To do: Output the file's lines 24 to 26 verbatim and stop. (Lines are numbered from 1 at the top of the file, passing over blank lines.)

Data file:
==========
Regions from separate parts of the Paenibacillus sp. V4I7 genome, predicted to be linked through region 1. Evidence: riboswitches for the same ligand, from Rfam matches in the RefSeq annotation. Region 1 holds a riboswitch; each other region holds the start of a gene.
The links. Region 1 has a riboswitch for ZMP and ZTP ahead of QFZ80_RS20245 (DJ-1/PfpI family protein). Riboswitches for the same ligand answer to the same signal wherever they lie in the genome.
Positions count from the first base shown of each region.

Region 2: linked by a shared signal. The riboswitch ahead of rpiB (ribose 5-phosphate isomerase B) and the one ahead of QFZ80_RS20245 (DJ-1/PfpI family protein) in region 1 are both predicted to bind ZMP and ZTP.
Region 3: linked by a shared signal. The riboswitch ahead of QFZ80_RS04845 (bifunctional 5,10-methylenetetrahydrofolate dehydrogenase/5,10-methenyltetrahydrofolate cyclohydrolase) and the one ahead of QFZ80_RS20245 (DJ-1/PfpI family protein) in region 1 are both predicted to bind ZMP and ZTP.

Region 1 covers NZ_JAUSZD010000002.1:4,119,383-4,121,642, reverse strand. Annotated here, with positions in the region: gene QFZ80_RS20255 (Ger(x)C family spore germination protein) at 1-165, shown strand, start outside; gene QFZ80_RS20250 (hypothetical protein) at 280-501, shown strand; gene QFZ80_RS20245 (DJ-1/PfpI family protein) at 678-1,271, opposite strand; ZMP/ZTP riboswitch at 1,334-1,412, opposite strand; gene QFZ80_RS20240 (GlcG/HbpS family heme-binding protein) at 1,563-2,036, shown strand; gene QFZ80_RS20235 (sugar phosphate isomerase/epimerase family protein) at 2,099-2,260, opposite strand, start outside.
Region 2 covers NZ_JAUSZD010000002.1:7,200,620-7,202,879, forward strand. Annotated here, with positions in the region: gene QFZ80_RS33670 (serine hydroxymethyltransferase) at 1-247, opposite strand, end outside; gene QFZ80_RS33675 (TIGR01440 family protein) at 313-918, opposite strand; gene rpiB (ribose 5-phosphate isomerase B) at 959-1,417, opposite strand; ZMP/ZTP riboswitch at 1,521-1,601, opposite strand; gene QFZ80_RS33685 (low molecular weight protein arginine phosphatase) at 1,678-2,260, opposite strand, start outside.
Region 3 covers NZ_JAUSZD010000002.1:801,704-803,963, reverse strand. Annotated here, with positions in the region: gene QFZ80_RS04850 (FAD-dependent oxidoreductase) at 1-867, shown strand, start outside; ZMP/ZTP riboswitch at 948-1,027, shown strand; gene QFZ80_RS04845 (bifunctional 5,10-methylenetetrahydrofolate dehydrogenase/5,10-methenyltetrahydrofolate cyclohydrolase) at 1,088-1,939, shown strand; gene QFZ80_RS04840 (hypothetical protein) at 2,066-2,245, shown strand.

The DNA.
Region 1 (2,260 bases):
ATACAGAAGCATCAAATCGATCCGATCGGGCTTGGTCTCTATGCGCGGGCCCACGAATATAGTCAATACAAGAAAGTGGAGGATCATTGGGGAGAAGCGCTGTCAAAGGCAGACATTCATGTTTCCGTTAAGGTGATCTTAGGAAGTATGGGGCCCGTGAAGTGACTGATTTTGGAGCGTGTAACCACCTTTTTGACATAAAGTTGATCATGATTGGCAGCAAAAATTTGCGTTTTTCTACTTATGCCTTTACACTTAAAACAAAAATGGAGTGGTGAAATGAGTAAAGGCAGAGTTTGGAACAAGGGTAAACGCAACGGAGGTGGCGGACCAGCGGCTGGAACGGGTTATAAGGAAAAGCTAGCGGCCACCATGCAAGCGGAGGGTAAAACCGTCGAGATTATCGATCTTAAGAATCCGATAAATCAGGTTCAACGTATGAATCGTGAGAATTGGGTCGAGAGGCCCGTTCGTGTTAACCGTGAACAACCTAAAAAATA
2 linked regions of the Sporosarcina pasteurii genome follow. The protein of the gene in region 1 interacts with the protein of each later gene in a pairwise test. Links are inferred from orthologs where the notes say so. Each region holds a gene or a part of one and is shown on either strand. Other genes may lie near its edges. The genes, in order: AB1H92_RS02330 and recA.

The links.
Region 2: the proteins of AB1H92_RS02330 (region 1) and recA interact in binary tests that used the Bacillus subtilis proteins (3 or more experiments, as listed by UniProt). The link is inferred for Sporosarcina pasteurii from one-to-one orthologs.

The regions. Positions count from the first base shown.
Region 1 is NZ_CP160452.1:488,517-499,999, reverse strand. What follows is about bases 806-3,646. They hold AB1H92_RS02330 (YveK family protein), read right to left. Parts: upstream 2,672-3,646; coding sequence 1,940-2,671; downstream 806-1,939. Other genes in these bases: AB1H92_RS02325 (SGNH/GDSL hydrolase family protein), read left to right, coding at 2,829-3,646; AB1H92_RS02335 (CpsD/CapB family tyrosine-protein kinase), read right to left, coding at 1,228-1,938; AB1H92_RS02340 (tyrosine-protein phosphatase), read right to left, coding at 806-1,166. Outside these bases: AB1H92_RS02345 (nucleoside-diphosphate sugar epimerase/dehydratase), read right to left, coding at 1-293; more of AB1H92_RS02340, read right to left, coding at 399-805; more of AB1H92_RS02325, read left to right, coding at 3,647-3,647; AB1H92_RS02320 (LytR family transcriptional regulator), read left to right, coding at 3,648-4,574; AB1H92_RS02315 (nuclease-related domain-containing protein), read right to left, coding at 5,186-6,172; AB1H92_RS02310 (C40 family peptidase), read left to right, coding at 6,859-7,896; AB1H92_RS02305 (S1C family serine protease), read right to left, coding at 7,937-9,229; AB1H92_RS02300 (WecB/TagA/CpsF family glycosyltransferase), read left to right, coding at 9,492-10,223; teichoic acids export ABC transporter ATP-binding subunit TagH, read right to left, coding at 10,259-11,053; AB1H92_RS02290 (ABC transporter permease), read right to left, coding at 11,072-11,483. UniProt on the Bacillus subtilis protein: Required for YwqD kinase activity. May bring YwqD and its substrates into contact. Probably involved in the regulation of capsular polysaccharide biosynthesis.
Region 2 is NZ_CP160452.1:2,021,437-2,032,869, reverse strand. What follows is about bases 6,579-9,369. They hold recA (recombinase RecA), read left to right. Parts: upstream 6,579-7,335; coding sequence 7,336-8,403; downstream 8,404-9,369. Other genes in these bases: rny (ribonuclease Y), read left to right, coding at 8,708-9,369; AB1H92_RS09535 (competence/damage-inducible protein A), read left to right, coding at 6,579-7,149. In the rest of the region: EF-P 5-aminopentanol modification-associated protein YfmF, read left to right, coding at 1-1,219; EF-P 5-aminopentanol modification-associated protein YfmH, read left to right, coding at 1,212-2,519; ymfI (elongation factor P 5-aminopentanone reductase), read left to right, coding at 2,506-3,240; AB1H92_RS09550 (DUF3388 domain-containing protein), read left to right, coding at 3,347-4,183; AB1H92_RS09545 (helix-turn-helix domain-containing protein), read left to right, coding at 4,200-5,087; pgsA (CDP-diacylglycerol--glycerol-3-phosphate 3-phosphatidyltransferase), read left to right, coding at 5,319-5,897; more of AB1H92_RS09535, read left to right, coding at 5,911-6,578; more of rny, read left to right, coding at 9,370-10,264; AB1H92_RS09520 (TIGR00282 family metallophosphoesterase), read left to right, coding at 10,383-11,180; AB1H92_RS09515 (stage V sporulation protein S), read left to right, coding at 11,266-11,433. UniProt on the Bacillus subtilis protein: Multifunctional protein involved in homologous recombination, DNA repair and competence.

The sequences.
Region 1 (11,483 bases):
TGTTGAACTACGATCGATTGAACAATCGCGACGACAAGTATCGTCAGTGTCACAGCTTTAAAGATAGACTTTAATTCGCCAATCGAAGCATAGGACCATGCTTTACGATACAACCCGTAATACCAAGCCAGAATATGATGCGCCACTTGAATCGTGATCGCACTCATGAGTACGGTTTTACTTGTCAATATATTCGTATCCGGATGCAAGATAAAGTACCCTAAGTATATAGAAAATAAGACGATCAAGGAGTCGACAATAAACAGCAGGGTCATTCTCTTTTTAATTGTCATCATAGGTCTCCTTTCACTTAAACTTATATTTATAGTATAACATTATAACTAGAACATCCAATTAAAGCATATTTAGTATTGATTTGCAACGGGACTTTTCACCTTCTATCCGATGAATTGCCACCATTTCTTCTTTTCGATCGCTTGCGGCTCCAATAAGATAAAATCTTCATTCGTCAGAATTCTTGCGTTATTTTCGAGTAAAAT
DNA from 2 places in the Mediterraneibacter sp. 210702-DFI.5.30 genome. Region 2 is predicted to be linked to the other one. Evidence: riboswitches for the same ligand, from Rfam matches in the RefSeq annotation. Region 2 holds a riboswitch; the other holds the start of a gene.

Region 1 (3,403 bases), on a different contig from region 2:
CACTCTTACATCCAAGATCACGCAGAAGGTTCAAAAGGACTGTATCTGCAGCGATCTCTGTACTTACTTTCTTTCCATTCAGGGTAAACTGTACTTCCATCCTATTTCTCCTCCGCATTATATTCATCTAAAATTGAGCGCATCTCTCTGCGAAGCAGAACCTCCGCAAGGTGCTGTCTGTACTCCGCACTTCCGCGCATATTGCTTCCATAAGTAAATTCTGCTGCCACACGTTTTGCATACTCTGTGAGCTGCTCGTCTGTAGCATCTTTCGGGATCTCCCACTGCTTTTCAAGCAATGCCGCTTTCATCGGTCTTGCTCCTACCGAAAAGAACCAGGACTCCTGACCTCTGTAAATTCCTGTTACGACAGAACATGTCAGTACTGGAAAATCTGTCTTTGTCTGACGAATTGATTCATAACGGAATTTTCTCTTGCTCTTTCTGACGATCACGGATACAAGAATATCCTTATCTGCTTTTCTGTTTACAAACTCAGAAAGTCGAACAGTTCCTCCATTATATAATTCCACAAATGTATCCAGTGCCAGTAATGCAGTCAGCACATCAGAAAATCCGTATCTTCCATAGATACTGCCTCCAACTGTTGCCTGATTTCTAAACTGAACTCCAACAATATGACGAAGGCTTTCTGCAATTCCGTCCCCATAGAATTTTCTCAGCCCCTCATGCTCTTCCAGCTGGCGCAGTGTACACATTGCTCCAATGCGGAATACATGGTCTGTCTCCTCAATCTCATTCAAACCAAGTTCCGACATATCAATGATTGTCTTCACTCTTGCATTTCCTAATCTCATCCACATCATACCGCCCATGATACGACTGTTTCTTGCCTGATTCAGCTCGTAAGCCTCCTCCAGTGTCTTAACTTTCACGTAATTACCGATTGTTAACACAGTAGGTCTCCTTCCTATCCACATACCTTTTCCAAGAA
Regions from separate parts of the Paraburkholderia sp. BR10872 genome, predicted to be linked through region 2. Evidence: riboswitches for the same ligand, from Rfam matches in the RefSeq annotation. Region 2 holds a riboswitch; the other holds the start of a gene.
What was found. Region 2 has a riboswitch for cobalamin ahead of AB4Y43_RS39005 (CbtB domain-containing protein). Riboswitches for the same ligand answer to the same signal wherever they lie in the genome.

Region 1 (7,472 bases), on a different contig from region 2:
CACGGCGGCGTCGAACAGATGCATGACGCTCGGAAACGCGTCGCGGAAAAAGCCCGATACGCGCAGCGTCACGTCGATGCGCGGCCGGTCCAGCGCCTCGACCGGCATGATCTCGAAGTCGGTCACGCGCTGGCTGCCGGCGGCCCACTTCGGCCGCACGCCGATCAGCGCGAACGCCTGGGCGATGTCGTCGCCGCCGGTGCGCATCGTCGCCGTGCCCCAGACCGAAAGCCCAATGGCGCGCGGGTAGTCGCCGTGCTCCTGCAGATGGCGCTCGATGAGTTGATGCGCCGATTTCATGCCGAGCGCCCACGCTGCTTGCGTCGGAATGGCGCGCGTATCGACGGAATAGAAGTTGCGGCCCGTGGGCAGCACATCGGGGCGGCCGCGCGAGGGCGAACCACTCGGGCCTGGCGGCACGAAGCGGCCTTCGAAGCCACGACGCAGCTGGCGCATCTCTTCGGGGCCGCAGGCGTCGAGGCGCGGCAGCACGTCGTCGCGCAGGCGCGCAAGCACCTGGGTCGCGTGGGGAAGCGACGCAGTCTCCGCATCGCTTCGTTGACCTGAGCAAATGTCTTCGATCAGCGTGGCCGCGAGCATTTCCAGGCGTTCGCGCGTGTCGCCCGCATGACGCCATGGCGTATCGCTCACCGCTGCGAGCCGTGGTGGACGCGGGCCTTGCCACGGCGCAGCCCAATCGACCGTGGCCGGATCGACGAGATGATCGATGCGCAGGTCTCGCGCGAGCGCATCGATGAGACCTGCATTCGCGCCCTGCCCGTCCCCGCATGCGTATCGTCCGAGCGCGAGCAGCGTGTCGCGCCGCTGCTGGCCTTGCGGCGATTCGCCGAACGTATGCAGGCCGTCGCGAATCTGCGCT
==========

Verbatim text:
Regions from separate parts of the Paraburkholderia sp. BR10872 genome, predicted to be linked through region 2. Evidence: riboswitches for the same ligand, from Rfam matches in the RefSeq annotation. Region 2 holds a riboswitch; the other holds the start of a gene.
What was found. Region 2 has a riboswitch for cobalamin ahead of AB4Y43_RS39005 (CbtB domain-containing protein). Riboswitches for the same ligand answer to the same signal wherever they lie in the genome.

Region 1 (7,472 bases), on a different contig from region 2: